It’s barely a skip up to Eyeries from Nead an Iolair, so we had to carry on around the peninsula and take in the almost surreal views of oceans, lakes and mountains before dipping into Kerry and then heading over the top back into Cork county and down the Healy Pass – surely one of Ireland’s most spectacular road trips.

Returning home – with the evening sun setting gloriously over Roaringwater Bay – we reflected that there can’t be many places in the world where a single day can offer such a feast to satisfy all the senses.

Art in the Bay

You’ll all know that Ballydehob is the true centre of art in West Cork. Our posts about the Ballydehob Arts Museum (BAM) set out the history of the community from the 1950s onwards. Artists settled in the environs – some camping out in the hills, and many of them remain connected with the area to this day. Local residents were at first amused – or bemused – by this ‘invasion’, but it soon became an accepted part of the character of the village.

Right at this moment, an innovative installation is in place on the water in Ballydehob, just above the 12 arch viaduct and by the road bridge that comes into the town from the east. This is where the two rivers meet, the Bawnknockane and Rathraune, giving the town its name: Béal Átha an Dá Chab, which literally means Mouth of the Two River Fords.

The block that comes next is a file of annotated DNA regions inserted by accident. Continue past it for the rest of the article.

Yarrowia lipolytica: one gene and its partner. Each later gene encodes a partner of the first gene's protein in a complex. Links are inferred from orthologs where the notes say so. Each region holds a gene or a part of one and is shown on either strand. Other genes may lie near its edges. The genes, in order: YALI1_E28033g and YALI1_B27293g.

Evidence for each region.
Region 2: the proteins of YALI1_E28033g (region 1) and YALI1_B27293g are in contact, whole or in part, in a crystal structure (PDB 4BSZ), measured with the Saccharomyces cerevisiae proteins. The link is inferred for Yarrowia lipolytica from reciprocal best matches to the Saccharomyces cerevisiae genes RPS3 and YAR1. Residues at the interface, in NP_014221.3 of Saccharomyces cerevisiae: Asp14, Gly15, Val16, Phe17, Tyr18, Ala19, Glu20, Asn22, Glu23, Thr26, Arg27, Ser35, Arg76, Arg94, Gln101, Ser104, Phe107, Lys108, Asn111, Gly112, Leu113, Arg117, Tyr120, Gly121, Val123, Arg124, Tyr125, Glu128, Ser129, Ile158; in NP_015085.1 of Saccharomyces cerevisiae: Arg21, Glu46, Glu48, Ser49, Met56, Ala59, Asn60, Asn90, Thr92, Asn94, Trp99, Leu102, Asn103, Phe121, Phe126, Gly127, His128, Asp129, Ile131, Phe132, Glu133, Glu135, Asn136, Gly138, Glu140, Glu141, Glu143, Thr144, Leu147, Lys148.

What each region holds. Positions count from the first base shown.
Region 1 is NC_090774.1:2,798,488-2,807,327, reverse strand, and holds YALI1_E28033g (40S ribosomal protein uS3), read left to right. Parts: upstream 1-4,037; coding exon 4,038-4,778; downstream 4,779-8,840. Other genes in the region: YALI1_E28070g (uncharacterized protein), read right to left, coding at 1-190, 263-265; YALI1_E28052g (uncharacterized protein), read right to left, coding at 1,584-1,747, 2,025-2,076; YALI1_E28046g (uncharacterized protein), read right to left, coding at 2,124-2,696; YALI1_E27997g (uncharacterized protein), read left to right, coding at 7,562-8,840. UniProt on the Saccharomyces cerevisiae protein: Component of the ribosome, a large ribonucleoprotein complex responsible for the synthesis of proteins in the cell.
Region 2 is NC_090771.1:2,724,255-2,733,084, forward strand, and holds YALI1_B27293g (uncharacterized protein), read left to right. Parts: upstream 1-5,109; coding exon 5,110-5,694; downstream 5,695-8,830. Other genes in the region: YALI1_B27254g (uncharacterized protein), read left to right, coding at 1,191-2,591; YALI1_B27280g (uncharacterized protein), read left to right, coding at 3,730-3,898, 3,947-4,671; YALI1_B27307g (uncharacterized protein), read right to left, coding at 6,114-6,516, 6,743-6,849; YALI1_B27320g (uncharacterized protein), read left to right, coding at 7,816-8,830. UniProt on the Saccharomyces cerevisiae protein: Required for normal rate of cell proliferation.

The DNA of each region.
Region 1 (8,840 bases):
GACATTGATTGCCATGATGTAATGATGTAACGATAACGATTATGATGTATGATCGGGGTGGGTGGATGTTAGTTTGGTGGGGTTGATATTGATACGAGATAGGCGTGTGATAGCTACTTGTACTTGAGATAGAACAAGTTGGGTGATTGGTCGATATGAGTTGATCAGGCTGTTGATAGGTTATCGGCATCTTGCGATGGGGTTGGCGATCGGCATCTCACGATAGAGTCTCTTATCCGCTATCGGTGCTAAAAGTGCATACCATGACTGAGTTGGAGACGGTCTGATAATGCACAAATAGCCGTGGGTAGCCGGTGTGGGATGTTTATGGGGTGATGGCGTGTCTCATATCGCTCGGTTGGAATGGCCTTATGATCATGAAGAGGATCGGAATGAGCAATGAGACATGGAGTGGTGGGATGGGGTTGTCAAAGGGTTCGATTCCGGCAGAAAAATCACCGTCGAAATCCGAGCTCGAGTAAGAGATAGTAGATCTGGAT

In summary, this art installation by Muireann Levis offers you a close experience of the water accompanied by a sensory soundtrack which is projected into the bay through a series of loudspeakers. The name of the project is Inbhear, which translates simply as Estuary. The way you experience the water is by climbing on board one of the ‘pedalo’ boats that were a common scene on the water here in Ballydehob back in the late 20th century. I remember seeing them on the estuary when I visited West Cork in that time, but they have not been in active use since then, so we were delighted to be among the first to experience their revival, a couple of days ago.

The pedalos have been kept safe and required only a little maintenance before coming back into service. Wouldn’t it be great to think that they might be brought out again on occasion? They are colourful and brimming with character. Have a look at these further examples from the historical archives of ‘pedal powered boats’; the first dates from 1930 in Stockholm, and the second is in Michigan, dated 1963.